Concept of an electronic nose
The concept of an electronic nose originated in the seventies. Up to then, analytical chemistry had been pre-occupied with developing highly specific sensors and methods, aimed at identifying unique
The new availability of personal computing made it possible to apply pattern recognition techniques to complex measurement data.An important consequence of the concept is that a substance, or mixtures of substances, can only be recognized after a calibration phase: in order to match a pattern, it must be known beforehand (‘seen’ before) substances.
The proposal was to have a general, broadly responsive sensor system generating complex multi-dimensional measurement data and use pattern recognition techniques to match measured ‘patterns’ to previously ‘seen’ patterns.This is analogous to how we smell, hence the name ‘electronic nose’. This is illustrated in the figure.
Electronic nose sensor types
The basic concept of an electronic nose, or machine olfaction, is a measurement unit that generates complex multi-dimensional data for each measurement combined with a pattern recognition technique that interprets the complex data and relates it to a target value or class.
In academic literature systems based on (for example) a mass-spectrometer in combination with pattern recognition are sometimes presented as an ‘electronic nose’ application or artificial olfaction. However, in this section only relatively low-cost sensor technologies are discussed which are in principle suitable for bench-top or portable devices are discussed.
The requirement that a multi-dimensional measurement signal is generated excludes single detection elements used for example PID meters. This is often overcome by using an array of broadly sensitive elements with different sensitivities to important chemical compounds. As an electronic nose device is frequently exposed to volatile chemicals arrays of potentiometric sensors are not useable.
The latter type are aimed at leak detection because they have a limited amount of reactive chemicals (the working principle is similar to a chemical battery) which is depleted when exposed to the target substances.
The technologies which are feasible for application are QMB/SAW, conducting polymers and metal-oxide sensors.
A QMB is a quartz crystal with a chemically active surface, usually a polymer. When gas molecules adsorb to the surface, the mass changes and the resonant frequency of the crystal shifts. These minute shifts need to be measured with high frequency electronics (complex, expensive).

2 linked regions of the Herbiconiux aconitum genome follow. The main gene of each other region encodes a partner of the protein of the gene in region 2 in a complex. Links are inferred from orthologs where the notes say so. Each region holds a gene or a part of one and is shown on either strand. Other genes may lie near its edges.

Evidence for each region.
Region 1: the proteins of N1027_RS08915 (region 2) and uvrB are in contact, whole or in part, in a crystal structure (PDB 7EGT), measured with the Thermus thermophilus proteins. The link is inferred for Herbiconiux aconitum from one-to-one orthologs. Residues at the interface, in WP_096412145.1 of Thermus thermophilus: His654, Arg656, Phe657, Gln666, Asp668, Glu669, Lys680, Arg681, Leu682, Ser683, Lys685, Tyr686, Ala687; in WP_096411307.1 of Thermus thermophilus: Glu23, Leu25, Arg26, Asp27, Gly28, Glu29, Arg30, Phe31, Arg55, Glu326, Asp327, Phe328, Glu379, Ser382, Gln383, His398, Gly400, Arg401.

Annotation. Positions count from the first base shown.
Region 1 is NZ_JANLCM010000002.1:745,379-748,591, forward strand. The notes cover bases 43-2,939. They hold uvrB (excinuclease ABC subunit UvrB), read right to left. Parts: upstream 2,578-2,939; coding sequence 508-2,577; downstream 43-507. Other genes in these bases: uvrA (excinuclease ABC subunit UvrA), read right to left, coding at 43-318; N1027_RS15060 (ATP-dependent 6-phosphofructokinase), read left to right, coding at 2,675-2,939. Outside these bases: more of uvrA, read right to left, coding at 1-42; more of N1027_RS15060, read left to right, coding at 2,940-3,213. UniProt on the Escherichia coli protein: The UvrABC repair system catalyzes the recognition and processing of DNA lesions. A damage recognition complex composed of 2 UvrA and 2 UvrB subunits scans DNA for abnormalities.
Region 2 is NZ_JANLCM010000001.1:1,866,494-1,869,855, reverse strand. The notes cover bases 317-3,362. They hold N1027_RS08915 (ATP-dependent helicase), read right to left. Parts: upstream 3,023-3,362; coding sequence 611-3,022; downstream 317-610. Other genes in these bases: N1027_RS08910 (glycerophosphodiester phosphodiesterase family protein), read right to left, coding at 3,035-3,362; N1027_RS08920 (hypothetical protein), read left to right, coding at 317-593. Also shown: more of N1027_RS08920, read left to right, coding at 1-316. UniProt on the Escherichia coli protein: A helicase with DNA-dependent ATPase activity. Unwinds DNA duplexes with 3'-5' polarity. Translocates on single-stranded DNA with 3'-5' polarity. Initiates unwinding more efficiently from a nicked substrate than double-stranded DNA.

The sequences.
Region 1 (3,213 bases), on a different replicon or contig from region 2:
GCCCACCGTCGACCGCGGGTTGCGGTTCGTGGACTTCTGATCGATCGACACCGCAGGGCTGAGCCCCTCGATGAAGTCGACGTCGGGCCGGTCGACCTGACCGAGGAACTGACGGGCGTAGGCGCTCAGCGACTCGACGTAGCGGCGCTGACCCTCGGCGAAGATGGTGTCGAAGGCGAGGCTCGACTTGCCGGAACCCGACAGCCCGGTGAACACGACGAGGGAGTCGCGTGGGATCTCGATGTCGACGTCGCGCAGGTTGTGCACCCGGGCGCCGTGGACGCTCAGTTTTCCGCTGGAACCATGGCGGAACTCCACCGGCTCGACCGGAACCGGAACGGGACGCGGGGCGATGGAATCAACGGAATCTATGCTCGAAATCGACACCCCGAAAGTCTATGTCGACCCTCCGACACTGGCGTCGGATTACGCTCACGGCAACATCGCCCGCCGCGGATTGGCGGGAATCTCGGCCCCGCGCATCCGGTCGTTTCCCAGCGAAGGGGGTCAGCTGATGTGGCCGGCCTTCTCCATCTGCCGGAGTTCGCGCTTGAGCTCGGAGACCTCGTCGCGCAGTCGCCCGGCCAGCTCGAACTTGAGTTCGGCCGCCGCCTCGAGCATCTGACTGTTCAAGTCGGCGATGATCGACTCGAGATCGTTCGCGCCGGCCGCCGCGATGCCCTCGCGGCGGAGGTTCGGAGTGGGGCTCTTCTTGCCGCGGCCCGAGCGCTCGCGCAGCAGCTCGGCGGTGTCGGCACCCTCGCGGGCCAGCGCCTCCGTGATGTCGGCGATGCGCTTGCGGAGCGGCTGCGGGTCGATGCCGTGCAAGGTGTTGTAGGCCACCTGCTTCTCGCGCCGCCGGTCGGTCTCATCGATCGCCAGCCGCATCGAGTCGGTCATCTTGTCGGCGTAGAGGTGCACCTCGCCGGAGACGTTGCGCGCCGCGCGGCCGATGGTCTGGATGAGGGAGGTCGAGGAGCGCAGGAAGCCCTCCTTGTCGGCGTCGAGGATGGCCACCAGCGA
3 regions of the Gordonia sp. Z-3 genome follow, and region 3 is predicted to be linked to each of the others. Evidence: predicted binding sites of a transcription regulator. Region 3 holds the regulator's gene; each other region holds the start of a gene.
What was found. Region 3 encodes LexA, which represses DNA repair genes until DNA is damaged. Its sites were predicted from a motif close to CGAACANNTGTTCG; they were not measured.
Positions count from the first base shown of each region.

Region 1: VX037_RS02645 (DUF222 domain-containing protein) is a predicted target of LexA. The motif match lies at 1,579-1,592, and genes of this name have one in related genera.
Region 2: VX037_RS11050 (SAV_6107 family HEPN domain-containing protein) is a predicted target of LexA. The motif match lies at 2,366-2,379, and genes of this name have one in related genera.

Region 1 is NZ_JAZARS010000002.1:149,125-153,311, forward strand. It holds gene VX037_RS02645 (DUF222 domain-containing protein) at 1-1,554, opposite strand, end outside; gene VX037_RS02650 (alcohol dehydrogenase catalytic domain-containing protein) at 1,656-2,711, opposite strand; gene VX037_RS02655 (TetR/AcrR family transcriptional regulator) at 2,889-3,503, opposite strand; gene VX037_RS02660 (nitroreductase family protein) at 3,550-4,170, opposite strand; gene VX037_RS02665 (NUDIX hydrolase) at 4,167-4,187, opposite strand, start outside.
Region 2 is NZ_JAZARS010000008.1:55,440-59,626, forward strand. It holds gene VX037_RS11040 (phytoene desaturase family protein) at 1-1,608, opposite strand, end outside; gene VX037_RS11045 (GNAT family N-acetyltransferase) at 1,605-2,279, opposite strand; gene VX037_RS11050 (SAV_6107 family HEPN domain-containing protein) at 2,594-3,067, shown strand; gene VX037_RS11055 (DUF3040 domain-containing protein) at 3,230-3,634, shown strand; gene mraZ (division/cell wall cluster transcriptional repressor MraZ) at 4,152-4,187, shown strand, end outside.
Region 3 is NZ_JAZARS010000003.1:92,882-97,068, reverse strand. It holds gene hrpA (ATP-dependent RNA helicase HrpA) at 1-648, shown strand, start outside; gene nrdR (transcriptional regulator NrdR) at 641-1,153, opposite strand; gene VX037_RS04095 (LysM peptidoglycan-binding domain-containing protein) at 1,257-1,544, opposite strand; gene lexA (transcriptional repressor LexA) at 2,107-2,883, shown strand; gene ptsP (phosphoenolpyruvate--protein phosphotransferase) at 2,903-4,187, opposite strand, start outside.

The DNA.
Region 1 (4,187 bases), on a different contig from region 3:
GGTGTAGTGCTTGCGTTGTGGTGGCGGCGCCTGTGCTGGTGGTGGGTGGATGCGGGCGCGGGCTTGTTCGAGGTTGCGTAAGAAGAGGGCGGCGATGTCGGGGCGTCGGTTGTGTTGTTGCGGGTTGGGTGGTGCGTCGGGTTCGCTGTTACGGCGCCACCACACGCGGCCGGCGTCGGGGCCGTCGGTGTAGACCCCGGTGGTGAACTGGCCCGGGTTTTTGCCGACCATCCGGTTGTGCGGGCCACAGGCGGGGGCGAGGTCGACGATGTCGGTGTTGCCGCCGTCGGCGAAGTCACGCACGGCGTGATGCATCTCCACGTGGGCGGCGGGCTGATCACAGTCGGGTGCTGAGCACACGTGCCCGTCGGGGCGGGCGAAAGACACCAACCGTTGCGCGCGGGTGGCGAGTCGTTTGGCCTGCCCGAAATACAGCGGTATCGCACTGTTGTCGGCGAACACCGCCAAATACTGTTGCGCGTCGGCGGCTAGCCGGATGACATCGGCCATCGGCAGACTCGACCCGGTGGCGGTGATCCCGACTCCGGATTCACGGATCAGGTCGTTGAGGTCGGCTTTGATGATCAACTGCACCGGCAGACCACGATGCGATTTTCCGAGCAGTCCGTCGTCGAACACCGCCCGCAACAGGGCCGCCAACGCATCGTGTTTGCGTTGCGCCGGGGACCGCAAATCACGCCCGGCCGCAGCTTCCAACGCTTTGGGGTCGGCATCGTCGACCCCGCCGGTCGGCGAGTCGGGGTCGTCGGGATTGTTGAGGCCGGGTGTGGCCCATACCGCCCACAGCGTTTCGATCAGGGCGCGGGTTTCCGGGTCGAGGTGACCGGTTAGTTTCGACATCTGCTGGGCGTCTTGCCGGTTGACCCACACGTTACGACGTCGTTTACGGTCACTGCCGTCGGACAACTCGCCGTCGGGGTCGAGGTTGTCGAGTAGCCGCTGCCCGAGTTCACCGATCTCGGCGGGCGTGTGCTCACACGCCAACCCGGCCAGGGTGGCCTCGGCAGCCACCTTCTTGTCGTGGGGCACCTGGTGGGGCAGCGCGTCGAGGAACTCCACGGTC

Small temperature variations result in similar frequency shifts thus dictating strict environmental temperature control. A variation of a QMB is a SAW (surface acoustic wave) sensor which also works on the principle of frequency shifts.
Conducting polymers are polymers which are either intrisically conducting or non-conducting types which have been ‘loaded’ with graphite. In the former type the conductivity may alter when exposed to volatiles. In the latter case the graphite provides an electrical resistance path which can be measured very easily. When gas molecules associate with the polymer, it will swell thus breaking contact points between graphite particles and thus changes the resistance.
In this case also, temperature changes will result in expansion/contraction and thus in resistance changes, therefore it is also advisable to apply strict environmental temperature control for this sensor type.
Although the possible variations in polymers is enormous (and thus the variations in arrays also), they are chemically not very stable. Strong oxidizers such as chlorine and ozone can fairly easily disrupt a polymer.
Metal Oxide sensors
The basic choice of sensor is a so-called micro hotplate Metal-oxide sensor (MOS).
Certain metal-oxides behave as semiconductors at higher temperatures. Sensors based on this are designed as having a heater element and an sensor element (sintered metal-oxide with or without catalyst). Both elements are separated by a very thin isolating membrane.
Redox-reactions occurring at the sensor surface result in changes in resistance which can be measured. These redox-reactions depend on the nature of the metal-oxide/catalyst, the reacting gas(es), and the temperature. A minimum of 0.1% of ambient oxygen is required for normal operation.
Depending on sensor type and temperature, a very broad range of substance will give a redox reaction. Notable exceptions are N2, CO2 (will not oxidize further) and noble gases such as Helium and Argon.